Balisong (knife)

The Balisong, also known as a butterfly knife, fan knife is a folding pocket knife with two handles counter-rotating around the tang such that, when closed, the blade is concealed within grooves in the handles. It is sometimes called a Batangas knife, after the Tagalog province of Batangas in the Philippines, where it is traditionally made. In the hands of a trained user, the knife blade can be brought to bear quickly using one hand. Manipulations, called "flipping" or "fanning", are performed for art or amusement. The knife is illegal in many countries such as the Netherlands, Australia, the UK, Canada, New Zealand and Germany. Balisongs are useful for situations where it is inconvenient to use both hands to open a knife. For example, a worker who is using a single hand to hold on to something as protection against falling will not wish to use that hand to open a knife. In such a situation it is useful to have a knife that can be opened with either hand. They are also common in gangs as they can be concealed in clothing. The Balisong was commonly used by Filipino people, especially those in the Tagalog region, as a self-defense and pocket utility knife. A stereotype used to exist that every Batangueno carried one everywhere he or she went.[1] Hollow ground balisongs were also used as straight razors before conventional razors were available in the Philippines. Due to legislation, they are no longer as common in urban areas as they were in past decades. The name "butterfly knife" comes from its handles which open at both sides like the wings of a Butterfly to reveal the blade. There is a wide variety of full and partial tang designs. In perhaps the most common design in full tang knives, the handle is cut in the shape of the tang and handle "slabs" are then fastened to the tang by means of pins, screws, bolts, metal tubing, epoxy, etc. The tang is left exposed along the belly, butt, and spine of the handle, extending both the full length and width of the handle. It is a misconception that this particular design defines "full tang", but it provides the greatest amount of material support to the handle of the tool. Partial tang designs include stub, half, and three-quarter tangs, describing how far the tang extends into t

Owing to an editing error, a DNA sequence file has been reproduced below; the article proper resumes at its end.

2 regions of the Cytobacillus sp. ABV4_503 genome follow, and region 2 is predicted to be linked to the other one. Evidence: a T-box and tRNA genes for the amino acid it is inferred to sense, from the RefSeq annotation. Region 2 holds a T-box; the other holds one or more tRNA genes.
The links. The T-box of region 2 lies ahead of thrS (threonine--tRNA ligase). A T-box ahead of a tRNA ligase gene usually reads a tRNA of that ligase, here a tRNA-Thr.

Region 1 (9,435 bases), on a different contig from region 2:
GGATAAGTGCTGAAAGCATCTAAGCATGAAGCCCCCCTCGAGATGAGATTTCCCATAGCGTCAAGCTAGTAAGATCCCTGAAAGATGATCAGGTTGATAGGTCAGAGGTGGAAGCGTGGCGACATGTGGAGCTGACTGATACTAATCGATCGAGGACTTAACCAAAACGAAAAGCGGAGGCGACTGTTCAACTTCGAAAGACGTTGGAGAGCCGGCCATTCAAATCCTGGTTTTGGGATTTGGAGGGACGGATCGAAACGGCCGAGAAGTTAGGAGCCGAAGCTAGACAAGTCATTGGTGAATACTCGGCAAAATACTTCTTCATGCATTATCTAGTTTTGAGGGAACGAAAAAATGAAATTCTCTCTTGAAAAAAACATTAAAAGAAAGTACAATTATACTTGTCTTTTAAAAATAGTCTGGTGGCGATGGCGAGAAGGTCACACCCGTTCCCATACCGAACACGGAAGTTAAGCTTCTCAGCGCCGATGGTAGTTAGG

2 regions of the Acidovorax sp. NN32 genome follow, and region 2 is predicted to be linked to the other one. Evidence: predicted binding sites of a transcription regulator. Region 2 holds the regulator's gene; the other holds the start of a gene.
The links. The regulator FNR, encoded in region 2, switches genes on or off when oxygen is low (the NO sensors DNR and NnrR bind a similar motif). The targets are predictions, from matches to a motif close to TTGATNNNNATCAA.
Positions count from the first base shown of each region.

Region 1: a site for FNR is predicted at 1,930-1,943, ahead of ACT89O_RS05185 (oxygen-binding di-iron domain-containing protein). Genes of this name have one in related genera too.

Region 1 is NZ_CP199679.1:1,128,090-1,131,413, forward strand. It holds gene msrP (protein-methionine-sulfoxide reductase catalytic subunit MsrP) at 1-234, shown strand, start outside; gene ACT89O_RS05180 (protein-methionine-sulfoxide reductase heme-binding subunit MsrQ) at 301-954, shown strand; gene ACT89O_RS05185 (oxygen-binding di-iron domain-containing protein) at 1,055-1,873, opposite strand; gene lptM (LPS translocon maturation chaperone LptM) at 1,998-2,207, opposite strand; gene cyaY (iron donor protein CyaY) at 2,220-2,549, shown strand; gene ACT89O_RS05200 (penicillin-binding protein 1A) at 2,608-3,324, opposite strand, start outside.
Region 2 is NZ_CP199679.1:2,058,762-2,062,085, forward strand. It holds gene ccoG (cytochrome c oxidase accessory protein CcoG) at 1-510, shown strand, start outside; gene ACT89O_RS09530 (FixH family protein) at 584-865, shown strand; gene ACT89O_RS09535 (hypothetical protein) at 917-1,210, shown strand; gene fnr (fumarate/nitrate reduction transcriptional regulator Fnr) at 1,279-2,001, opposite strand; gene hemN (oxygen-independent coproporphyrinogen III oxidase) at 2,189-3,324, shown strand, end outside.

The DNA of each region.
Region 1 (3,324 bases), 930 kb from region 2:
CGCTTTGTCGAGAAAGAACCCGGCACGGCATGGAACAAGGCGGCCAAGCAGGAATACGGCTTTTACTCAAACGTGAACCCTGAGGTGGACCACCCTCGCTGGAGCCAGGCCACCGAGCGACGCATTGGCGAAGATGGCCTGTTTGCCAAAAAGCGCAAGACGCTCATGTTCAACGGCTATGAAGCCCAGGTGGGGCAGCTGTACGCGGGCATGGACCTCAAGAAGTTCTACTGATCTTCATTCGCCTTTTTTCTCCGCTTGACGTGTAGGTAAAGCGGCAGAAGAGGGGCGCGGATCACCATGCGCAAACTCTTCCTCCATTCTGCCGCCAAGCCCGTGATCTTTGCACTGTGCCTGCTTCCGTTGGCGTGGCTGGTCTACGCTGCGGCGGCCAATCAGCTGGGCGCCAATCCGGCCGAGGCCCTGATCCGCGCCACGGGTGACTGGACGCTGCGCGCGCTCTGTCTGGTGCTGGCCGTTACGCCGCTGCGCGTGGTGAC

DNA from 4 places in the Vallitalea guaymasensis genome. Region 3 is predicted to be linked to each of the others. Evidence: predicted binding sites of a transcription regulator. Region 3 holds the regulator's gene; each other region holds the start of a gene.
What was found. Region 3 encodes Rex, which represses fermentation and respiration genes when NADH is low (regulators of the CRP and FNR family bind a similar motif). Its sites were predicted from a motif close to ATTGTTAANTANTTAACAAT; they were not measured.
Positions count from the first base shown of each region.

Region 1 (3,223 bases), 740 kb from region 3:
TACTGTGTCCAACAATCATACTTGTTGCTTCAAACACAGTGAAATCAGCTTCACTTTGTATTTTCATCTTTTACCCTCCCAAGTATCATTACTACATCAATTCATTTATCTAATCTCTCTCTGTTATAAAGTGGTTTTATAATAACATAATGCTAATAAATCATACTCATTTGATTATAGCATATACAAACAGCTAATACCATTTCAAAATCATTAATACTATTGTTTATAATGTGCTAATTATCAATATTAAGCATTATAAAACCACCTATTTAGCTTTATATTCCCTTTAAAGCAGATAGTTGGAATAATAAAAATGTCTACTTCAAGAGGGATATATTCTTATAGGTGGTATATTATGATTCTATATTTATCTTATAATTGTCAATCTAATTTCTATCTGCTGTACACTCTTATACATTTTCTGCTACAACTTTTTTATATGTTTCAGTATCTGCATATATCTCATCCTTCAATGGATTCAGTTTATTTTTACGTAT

e handle of the tool. The most common partial tang design found in commercial knives is on folding knives, where the tang extends only as far as the pivot-point in the handle. Scalpels, utility razor blades, and a number of other knives are commonly designed with short partial tangs that are easy to fasten and unfasten from the handle so that dull or contaminated blades may be quickly exchanged for fresh ones, or so that one style of blade may be exchanged for another style while maintaining the same handle. Hollow-handled knives also incorporate a partial tang. Many inexpensive knives and swords designed for decorative purposes incorporate partial tangs and are not intended to be used for cutting applications. A full tang knife or sword generally allows for increased force leveraged through the handle against the resistance of material being cut by the blade, an advantage when used against harder materials or when the blade begins to dull. A full tang also increases the amount of stock metal in the handle of the tool which can be beneficial in altering the balance point of the tool since the blade of a knife or sword is often quite heavy compared to the handle. Adding weight to the handle of a knife or sword to offset the weight of the blade moves the rotational balance point back toward the hand where it can be more easily manipulated to great effect, making for a nimble, agile tool. In general, a forward-balanced blade excels at chopping but sacrifices agility and ease of manipulation; a centre or rear-balanced blade excels at agility but sacrifices raw chopping power. Knives and swords intended for specific purposes will usually incorporate whichever design is most suited to how the tool will be handled for that specific purpose.[citation needed] A partial tang knife or sword is generally not able to leverage as much force against the resistance of material being cut as a full tang design would allow. This limits the amount of force which a user should apply to the handle of such a weapon. Such designs may be optimal in light-weight knives or swords designed to be kept extremely sharp and used to cut less-resistant materials. Scalpels and Japanese samurai swords are perhaps the most well-known examples of such tools.